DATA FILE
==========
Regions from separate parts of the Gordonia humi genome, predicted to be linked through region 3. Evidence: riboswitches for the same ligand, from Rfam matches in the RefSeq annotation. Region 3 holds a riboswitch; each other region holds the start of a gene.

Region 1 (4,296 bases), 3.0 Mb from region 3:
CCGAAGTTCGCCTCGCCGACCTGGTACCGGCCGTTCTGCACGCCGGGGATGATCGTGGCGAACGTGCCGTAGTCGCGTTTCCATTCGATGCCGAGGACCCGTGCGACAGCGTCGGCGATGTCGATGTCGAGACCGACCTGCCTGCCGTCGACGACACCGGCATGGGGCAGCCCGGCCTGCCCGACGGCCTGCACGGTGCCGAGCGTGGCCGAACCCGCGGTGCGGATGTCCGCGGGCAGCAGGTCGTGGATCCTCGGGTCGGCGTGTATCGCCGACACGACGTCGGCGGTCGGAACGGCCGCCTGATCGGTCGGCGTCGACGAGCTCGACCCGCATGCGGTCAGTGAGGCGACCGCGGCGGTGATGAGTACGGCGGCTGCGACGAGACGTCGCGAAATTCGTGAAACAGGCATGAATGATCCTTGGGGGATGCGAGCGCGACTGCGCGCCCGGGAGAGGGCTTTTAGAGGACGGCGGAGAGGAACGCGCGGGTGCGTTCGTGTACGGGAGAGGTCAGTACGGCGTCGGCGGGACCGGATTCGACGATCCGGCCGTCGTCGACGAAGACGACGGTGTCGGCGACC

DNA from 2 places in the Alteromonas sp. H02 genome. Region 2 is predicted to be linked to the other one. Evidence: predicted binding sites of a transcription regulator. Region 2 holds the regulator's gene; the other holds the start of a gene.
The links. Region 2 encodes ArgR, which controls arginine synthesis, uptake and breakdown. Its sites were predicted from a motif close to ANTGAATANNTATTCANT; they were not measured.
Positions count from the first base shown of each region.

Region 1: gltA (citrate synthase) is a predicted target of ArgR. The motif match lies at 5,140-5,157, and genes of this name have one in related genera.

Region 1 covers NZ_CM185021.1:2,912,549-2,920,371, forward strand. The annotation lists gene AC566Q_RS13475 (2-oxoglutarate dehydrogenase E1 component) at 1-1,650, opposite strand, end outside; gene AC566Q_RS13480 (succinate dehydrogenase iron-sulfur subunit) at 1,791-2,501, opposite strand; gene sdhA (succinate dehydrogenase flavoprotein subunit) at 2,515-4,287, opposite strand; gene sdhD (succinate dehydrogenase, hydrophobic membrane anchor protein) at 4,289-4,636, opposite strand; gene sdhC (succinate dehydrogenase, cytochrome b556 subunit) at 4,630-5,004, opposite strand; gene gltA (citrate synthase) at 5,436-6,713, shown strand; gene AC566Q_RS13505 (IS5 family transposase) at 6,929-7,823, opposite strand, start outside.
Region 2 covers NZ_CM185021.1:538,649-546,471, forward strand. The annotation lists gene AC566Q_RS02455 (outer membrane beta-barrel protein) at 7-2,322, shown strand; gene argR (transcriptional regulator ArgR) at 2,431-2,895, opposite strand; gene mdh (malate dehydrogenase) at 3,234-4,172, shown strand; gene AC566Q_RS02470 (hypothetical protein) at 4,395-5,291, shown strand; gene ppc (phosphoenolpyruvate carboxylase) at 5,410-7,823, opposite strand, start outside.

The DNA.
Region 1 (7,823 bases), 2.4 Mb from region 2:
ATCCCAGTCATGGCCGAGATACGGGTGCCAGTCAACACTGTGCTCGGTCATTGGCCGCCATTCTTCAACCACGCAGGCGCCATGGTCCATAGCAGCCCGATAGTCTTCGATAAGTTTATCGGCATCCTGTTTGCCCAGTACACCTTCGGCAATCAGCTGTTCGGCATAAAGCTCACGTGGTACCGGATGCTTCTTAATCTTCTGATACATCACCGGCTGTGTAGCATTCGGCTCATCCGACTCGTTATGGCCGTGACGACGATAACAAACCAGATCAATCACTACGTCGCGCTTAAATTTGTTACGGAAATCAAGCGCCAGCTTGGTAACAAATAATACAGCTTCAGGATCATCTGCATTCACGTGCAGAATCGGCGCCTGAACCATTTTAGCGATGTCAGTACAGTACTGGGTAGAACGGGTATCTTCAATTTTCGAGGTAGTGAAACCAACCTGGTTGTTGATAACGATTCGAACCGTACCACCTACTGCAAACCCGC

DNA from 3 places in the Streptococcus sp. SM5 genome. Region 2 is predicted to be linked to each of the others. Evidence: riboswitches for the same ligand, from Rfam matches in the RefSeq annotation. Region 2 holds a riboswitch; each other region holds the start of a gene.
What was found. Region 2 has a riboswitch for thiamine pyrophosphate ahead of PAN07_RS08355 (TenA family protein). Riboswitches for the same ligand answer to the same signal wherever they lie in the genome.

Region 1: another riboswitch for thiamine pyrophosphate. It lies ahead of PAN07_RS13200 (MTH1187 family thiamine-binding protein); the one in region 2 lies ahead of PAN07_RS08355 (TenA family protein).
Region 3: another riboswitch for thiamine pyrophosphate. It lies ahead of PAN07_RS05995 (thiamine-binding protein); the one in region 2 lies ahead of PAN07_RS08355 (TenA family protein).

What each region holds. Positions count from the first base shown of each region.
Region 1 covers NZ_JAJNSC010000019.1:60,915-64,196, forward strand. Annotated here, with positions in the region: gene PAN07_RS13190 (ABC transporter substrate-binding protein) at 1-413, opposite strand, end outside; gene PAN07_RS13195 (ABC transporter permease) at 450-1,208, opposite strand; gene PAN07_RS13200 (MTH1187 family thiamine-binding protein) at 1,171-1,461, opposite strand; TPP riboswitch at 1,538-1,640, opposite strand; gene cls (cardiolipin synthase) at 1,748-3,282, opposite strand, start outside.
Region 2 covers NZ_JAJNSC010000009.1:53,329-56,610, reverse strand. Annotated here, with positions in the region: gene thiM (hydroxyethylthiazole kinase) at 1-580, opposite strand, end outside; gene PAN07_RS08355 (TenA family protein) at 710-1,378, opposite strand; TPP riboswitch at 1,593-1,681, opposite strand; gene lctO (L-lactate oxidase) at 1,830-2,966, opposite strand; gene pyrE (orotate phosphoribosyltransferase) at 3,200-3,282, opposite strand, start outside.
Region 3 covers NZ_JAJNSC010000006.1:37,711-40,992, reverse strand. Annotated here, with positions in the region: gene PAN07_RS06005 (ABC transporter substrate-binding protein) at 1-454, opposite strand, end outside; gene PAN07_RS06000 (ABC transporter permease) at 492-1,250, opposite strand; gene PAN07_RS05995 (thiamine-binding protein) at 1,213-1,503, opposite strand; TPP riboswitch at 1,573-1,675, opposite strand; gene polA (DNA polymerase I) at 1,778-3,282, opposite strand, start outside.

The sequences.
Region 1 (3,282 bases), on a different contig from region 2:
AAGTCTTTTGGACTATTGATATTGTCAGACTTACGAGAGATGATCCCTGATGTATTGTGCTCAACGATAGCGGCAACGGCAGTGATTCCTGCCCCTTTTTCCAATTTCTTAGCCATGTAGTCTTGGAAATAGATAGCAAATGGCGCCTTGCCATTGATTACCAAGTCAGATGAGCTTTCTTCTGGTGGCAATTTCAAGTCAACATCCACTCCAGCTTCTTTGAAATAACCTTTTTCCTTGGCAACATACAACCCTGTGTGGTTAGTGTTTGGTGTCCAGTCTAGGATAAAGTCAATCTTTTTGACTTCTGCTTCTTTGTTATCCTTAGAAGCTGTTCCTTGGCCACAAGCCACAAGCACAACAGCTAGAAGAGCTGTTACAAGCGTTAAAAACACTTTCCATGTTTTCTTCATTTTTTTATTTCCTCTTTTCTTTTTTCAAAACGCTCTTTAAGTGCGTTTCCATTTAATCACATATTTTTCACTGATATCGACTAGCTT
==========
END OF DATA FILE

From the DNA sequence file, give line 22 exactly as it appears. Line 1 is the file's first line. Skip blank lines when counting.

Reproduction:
Region 1 (3,282 bases), on a different contig from region 2: